Circular windows dominate the staggered brick facades of this apartment blockdesigned by Australian practice BKK Architects for the Melbourne suburb of Ivanhoe East.
Local studio BKK Architects designed the 44-apartment block for a steeply sloping site in a residential neighbourhood located around 10 kilometres northeast of the city’s central business district.
Six porthole windows provide the focal point for the Cirqua Apartments, which are made up from staggered grey brick boxes that break up the bulk of the development.
The windows span almost the full height of six cubes that project towards the street, flooding the interior living spaces with natural light.
“The building facades are highly articulated to reduce the overall building’s mass and present a smaller scale,” explained the architects. “The design draws on the materiality and expression of local, historical housing types that are reinterpreted in a contemporary manner.”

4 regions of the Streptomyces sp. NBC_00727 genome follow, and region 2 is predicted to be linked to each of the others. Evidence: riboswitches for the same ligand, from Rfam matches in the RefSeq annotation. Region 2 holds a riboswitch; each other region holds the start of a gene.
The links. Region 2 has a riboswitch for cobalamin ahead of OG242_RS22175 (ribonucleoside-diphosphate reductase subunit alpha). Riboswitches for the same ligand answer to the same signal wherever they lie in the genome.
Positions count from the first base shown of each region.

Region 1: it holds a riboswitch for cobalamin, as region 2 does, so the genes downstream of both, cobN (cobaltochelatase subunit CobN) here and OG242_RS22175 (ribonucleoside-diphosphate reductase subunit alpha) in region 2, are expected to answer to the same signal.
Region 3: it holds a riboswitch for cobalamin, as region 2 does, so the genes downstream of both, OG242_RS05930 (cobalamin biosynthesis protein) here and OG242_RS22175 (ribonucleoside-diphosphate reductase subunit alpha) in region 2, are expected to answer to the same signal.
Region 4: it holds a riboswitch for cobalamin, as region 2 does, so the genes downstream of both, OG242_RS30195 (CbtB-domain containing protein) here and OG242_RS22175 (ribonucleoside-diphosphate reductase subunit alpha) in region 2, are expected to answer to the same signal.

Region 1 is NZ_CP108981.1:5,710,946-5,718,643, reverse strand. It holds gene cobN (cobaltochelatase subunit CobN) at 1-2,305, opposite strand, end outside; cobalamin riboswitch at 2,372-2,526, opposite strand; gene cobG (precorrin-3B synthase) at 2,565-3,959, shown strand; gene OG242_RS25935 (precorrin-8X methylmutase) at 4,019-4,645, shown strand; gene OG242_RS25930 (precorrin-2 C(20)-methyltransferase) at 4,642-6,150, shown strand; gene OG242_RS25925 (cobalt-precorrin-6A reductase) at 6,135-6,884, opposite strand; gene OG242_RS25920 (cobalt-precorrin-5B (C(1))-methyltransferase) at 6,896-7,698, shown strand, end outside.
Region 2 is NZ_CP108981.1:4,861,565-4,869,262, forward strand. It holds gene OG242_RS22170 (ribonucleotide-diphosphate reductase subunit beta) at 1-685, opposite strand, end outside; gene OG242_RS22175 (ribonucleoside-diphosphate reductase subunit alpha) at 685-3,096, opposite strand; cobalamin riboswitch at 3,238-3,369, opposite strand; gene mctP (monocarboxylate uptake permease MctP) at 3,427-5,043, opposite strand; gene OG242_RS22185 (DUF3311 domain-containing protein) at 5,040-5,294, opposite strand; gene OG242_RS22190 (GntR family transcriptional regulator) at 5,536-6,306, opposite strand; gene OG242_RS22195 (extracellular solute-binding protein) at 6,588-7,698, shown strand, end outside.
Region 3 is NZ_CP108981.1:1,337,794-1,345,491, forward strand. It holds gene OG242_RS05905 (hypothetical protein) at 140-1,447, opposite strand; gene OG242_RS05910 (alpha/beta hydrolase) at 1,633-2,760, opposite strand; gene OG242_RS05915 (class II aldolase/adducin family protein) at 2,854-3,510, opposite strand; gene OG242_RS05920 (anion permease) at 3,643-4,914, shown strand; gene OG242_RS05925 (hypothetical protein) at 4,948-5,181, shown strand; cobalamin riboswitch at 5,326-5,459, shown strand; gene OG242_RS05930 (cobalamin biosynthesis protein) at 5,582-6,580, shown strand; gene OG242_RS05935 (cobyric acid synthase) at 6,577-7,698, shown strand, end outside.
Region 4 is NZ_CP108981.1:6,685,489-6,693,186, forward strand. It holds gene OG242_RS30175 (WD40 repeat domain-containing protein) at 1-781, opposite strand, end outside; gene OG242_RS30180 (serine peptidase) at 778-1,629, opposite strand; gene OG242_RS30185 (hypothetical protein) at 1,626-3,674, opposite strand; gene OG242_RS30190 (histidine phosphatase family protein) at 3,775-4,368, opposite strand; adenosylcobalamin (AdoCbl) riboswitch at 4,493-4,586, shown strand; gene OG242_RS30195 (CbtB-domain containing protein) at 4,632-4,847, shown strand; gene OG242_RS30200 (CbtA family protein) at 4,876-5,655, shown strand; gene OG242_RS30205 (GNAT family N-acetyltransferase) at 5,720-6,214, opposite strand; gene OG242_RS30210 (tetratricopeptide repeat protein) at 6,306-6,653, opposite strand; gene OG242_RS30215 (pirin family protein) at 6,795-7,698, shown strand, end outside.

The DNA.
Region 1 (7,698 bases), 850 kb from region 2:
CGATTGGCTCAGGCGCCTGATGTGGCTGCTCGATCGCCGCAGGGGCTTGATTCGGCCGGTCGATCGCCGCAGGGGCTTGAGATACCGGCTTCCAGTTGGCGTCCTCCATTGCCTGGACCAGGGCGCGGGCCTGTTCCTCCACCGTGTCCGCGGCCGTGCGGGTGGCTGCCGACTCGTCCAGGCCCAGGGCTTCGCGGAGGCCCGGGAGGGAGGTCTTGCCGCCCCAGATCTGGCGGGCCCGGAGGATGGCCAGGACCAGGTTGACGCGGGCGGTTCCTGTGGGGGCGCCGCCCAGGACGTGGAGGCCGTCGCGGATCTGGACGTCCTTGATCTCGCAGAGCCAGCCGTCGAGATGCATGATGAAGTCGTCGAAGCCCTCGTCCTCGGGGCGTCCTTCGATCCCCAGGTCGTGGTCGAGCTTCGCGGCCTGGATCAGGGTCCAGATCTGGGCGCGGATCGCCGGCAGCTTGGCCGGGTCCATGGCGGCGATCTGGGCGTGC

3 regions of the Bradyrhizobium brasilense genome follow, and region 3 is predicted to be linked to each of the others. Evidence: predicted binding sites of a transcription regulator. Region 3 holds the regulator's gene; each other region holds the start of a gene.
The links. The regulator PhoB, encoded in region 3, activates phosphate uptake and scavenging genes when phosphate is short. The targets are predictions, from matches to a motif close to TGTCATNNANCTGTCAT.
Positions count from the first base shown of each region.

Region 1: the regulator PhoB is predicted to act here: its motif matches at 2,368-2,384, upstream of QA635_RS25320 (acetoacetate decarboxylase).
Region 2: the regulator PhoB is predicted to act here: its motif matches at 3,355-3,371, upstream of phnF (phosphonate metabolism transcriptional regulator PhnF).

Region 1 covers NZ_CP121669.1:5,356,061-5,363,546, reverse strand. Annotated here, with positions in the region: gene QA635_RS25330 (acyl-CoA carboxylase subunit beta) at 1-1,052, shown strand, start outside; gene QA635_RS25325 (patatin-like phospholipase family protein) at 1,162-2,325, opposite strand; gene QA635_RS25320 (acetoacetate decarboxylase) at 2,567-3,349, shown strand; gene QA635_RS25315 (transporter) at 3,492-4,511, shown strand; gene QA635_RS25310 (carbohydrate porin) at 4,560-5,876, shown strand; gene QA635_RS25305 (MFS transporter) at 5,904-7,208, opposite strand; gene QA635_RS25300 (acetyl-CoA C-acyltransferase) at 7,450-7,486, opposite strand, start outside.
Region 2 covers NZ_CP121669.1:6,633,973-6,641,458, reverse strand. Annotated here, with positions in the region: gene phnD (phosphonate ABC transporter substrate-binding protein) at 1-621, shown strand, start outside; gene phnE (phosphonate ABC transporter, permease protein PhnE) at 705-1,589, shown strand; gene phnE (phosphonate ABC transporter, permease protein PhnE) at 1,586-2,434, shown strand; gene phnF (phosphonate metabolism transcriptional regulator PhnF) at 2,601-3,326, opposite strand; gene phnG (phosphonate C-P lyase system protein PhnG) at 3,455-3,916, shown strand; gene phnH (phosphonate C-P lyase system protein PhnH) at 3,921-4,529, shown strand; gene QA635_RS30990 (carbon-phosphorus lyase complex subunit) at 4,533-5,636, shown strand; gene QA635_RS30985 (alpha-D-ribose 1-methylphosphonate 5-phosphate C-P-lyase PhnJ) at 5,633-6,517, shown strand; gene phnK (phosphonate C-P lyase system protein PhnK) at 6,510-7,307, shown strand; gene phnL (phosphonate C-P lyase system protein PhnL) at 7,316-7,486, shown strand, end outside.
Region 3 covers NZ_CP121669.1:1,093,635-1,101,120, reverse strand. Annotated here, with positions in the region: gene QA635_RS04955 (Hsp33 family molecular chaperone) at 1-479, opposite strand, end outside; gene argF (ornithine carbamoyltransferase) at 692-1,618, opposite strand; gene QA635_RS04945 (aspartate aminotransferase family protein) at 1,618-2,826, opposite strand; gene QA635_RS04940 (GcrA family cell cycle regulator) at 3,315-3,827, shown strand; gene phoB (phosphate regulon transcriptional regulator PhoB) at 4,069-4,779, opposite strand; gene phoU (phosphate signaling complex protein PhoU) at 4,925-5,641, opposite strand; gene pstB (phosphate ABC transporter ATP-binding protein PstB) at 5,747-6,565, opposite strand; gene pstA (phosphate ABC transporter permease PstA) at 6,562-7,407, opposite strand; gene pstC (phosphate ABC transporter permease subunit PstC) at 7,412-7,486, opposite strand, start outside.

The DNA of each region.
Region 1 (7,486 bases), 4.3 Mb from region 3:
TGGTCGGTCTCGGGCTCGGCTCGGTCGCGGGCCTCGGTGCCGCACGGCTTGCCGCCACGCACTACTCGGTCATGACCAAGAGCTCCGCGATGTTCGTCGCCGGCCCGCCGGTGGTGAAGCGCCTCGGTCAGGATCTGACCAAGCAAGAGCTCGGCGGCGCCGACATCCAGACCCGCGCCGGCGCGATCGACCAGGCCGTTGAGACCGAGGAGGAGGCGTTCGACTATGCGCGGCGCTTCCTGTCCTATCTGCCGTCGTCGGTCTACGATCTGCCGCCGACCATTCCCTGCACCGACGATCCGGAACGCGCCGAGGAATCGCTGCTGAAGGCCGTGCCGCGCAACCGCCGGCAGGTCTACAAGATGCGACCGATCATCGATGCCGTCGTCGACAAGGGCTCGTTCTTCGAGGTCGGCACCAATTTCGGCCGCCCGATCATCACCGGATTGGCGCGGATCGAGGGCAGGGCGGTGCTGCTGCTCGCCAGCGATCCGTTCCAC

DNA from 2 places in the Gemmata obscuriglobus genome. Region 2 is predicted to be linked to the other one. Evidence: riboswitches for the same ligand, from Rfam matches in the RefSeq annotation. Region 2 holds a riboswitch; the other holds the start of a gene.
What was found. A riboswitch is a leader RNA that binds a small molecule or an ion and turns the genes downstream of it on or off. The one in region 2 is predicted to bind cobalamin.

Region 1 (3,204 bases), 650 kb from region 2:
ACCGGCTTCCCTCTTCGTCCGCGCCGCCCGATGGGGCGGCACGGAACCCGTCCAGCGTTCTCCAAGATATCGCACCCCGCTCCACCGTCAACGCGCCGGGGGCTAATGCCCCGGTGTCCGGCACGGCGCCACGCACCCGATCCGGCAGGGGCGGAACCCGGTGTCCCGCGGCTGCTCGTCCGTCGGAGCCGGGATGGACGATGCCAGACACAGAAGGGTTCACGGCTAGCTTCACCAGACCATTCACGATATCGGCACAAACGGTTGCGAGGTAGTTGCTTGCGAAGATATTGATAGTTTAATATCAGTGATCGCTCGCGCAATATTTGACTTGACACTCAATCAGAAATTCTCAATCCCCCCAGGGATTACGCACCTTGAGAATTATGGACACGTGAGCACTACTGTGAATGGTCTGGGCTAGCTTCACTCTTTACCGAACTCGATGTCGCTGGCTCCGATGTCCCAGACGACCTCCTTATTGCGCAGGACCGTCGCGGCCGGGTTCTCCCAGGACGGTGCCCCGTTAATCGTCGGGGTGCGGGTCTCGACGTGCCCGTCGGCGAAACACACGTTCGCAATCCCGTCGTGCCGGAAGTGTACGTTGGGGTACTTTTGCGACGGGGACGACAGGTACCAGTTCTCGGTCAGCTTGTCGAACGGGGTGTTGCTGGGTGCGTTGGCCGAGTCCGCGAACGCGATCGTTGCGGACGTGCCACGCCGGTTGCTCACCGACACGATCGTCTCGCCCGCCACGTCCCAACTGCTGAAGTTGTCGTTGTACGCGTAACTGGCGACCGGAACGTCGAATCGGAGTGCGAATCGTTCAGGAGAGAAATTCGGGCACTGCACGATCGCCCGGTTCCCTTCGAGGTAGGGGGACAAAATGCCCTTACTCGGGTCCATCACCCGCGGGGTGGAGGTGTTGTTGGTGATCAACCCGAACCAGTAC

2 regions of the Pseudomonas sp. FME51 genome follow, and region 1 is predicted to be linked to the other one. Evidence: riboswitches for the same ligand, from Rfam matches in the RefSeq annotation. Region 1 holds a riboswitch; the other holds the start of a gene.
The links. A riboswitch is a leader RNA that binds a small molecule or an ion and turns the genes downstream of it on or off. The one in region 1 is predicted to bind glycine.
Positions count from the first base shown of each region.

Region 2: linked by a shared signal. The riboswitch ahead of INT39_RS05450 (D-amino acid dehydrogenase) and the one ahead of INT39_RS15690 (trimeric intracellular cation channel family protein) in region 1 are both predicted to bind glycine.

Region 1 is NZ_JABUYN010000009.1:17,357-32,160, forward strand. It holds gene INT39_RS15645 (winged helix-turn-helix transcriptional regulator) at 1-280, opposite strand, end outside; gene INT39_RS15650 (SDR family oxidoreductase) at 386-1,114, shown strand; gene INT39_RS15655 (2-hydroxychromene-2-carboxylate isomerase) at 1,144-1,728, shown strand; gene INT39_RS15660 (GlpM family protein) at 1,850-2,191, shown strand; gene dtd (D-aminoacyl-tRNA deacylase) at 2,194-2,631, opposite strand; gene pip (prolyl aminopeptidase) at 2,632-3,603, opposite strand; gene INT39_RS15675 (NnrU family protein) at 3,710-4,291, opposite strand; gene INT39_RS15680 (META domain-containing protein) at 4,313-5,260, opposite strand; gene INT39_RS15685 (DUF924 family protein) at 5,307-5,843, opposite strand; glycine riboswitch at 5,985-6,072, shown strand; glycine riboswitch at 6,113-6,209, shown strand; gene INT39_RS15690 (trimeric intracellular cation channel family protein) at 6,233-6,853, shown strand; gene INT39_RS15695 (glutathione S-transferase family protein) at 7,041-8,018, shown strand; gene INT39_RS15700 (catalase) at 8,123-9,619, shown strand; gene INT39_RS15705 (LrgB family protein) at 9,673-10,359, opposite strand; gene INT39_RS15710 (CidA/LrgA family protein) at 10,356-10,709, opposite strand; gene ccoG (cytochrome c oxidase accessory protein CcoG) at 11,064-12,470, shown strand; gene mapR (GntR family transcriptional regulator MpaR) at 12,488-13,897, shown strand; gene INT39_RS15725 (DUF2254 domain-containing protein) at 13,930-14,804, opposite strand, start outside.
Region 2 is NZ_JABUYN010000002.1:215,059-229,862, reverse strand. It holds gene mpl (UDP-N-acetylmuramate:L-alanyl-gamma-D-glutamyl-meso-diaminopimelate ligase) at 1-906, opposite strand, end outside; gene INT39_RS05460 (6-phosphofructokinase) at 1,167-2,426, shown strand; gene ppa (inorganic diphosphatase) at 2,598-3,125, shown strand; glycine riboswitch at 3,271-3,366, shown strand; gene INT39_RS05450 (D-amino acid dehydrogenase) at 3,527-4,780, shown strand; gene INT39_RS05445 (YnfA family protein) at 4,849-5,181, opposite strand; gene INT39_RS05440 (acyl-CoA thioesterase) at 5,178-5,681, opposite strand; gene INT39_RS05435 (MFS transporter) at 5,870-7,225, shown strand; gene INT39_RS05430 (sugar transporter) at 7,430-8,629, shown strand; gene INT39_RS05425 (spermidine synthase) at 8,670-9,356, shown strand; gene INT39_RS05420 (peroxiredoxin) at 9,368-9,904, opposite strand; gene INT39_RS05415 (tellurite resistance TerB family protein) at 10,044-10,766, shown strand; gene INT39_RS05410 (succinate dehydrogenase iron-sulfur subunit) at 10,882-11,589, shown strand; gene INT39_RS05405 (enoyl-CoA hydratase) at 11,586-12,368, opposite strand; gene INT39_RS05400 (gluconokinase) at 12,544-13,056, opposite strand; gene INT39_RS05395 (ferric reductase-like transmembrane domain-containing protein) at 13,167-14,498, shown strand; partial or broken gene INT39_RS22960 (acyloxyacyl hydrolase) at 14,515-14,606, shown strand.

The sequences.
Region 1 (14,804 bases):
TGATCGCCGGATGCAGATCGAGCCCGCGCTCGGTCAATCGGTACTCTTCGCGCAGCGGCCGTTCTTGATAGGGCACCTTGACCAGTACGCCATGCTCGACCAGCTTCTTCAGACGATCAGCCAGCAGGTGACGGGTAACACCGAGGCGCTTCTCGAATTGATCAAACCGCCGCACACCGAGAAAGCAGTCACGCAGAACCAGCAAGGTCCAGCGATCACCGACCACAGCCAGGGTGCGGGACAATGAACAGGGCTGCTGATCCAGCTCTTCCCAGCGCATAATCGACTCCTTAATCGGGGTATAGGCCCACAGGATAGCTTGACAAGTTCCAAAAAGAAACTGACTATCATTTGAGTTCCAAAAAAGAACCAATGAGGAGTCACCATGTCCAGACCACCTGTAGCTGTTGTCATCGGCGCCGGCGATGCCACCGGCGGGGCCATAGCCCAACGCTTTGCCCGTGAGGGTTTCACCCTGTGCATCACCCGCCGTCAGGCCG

“The design has been carried out to provide a strong sense of address for tenants whilst maintaining a street rhythm and scale that stitches the project into its context,” they added.
“Generous glazing maximises connections to the surrounding garden, with significant landscaping integrated into the design, capturing the ‘garden city’ essence of Ivanhoe.”
The interiors are neutrally finished, with ribbed timber and grey carpeting lining the communal spaces, and circular light fittings echoing the facade.
Inside the apartments, white walls, marble splashbacks and wooden floors give the open-plan living spaces an uncluttered appearance, and the bathrooms are finished with monochrome tiling.
The apartments, which are located in a still largely undeveloped suburb, are designed to appeal to owner-occupiers rather than buy-to-let investors.
“The Cirqua project represents a shift in the multi-residential market that has been evolving over the past two-to-four years,” explained the architects. “Prospective owners are increasingly buying into the apartment market over detached housing as a matter of choice rather than necessity.”
“Where previously apartments were largely aimed at the investment market, or those who could not afford to buy a house, the majority of Cirqua’s tenants comprise owner-occupiers,” they continued.
Also located in the neighbourhood is a timber-framed extension by Austin Maynard Architects, while in the adjacent suburb of Kew, the same studio used scalloped, brick-shaped and diamond shingles to cover a multigenerational residence.